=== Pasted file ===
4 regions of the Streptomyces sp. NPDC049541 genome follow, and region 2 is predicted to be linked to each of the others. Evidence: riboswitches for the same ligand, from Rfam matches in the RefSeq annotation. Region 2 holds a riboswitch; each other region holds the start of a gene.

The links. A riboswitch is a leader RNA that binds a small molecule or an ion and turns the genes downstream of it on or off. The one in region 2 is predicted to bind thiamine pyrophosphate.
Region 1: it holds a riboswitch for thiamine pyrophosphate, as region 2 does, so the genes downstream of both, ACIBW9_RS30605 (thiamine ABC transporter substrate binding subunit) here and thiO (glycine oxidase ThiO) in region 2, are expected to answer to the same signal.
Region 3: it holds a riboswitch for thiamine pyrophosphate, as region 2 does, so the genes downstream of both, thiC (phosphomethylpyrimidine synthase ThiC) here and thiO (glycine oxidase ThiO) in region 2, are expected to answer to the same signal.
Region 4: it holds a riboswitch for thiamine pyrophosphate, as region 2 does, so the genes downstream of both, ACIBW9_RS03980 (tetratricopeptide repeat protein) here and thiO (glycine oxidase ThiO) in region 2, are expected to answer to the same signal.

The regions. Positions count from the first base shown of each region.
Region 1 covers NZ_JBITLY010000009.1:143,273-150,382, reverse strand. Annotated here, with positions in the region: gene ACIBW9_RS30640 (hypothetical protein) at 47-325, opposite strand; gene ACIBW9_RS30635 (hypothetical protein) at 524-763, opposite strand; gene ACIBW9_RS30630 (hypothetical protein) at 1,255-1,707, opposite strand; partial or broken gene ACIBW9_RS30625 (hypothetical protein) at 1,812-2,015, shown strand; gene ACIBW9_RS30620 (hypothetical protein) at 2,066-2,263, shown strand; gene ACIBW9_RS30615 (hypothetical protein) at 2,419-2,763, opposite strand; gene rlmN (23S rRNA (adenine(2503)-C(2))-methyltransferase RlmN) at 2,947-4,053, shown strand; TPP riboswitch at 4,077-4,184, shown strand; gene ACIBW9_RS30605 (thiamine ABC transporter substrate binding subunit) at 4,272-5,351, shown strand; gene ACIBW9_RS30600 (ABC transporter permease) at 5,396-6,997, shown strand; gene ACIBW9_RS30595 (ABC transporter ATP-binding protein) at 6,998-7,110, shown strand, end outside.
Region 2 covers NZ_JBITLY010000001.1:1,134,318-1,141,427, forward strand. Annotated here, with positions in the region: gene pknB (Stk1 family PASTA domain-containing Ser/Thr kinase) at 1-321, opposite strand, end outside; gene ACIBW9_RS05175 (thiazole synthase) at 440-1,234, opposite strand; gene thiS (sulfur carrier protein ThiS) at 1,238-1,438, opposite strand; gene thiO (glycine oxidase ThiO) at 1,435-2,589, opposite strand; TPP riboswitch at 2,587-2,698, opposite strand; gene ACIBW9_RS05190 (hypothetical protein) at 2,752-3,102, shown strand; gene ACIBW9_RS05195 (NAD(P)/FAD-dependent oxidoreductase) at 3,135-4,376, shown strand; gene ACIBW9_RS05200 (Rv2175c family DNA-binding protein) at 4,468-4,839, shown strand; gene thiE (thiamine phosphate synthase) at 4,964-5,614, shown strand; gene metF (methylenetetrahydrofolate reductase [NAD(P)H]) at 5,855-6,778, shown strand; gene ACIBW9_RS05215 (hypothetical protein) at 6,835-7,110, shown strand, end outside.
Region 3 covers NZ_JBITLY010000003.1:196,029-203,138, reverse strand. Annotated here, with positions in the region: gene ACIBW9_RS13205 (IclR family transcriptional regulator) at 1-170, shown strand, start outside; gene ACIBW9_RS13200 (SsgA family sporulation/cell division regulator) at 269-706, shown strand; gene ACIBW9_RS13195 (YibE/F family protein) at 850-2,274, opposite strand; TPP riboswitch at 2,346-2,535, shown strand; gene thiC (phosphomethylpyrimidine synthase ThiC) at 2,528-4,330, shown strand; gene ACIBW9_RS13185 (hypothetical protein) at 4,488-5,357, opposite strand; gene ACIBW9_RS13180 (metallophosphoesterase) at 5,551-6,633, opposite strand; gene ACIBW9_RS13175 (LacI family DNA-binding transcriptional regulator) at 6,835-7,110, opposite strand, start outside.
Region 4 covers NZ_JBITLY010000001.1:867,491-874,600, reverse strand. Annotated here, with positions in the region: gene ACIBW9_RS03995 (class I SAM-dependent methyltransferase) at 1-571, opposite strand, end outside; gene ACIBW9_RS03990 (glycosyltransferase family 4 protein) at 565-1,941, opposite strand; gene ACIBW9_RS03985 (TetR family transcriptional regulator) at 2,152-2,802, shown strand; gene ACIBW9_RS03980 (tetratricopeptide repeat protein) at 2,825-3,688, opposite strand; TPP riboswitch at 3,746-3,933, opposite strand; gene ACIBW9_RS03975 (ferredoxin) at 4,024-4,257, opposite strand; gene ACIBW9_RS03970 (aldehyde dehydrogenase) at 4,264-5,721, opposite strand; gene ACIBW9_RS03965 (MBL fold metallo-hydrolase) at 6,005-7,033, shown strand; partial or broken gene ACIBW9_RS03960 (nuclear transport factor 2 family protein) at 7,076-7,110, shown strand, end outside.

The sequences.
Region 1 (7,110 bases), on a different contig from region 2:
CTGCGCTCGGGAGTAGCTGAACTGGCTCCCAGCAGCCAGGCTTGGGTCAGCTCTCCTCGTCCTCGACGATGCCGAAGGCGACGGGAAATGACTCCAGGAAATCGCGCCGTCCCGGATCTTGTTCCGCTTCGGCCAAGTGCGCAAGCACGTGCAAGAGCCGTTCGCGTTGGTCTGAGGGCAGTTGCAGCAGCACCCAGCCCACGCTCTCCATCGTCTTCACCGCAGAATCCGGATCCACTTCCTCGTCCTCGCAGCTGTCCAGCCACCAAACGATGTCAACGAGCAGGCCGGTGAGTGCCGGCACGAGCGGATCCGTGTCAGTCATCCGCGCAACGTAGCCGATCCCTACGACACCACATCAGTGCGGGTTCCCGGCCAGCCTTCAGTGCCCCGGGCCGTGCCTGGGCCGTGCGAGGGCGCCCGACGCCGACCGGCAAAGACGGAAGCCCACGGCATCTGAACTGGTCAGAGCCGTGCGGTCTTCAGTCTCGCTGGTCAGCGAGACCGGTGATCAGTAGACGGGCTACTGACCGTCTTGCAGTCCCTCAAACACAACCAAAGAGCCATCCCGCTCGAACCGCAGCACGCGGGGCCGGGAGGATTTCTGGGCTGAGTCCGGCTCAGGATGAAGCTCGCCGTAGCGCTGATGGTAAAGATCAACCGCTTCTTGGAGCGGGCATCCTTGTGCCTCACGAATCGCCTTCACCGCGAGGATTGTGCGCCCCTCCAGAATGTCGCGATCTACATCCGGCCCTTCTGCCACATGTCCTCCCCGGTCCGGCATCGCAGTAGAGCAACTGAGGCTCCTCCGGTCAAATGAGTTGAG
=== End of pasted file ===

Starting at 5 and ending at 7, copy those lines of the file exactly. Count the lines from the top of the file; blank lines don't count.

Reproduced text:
Region 4: it holds a riboswitch for thiamine pyrophosphate, as region 2 does, so the genes downstream of both, ACIBW9_RS03980 (tetratricopeptide repeat protein) here and thiO (glycine oxidase ThiO) in region 2, are expected to answer to the same signal.

The regions. Positions count from the first base shown of each region.
Region 1 covers NZ_JBITLY010000009.1:143,273-150,382, reverse strand. Annotated here, with positions in the region: gene ACIBW9_RS30640 (hypothetical protein) at 47-325, opposite strand; gene ACIBW9_RS30635 (hypothetical protein) at 524-763, opposite strand; gene ACIBW9_RS30630 (hypothetical protein) at 1,255-1,707, opposite strand; partial or broken gene ACIBW9_RS30625 (hypothetical protein) at 1,812-2,015, shown strand; gene ACIBW9_RS30620 (hypothetical protein) at 2,066-2,263, shown strand; gene ACIBW9_RS30615 (hypothetical protein) at 2,419-2,763, opposite strand; gene rlmN (23S rRNA (adenine(2503)-C(2))-methyltransferase RlmN) at 2,947-4,053, shown strand; TPP riboswitch at 4,077-4,184, shown strand; gene ACIBW9_RS30605 (thiamine ABC transporter substrate binding subunit) at 4,272-5,351, shown strand; gene ACIBW9_RS30600 (ABC transporter permease) at 5,396-6,997, shown strand; gene ACIBW9_RS30595 (ABC transporter ATP-binding protein) at 6,998-7,110, shown strand, end outside.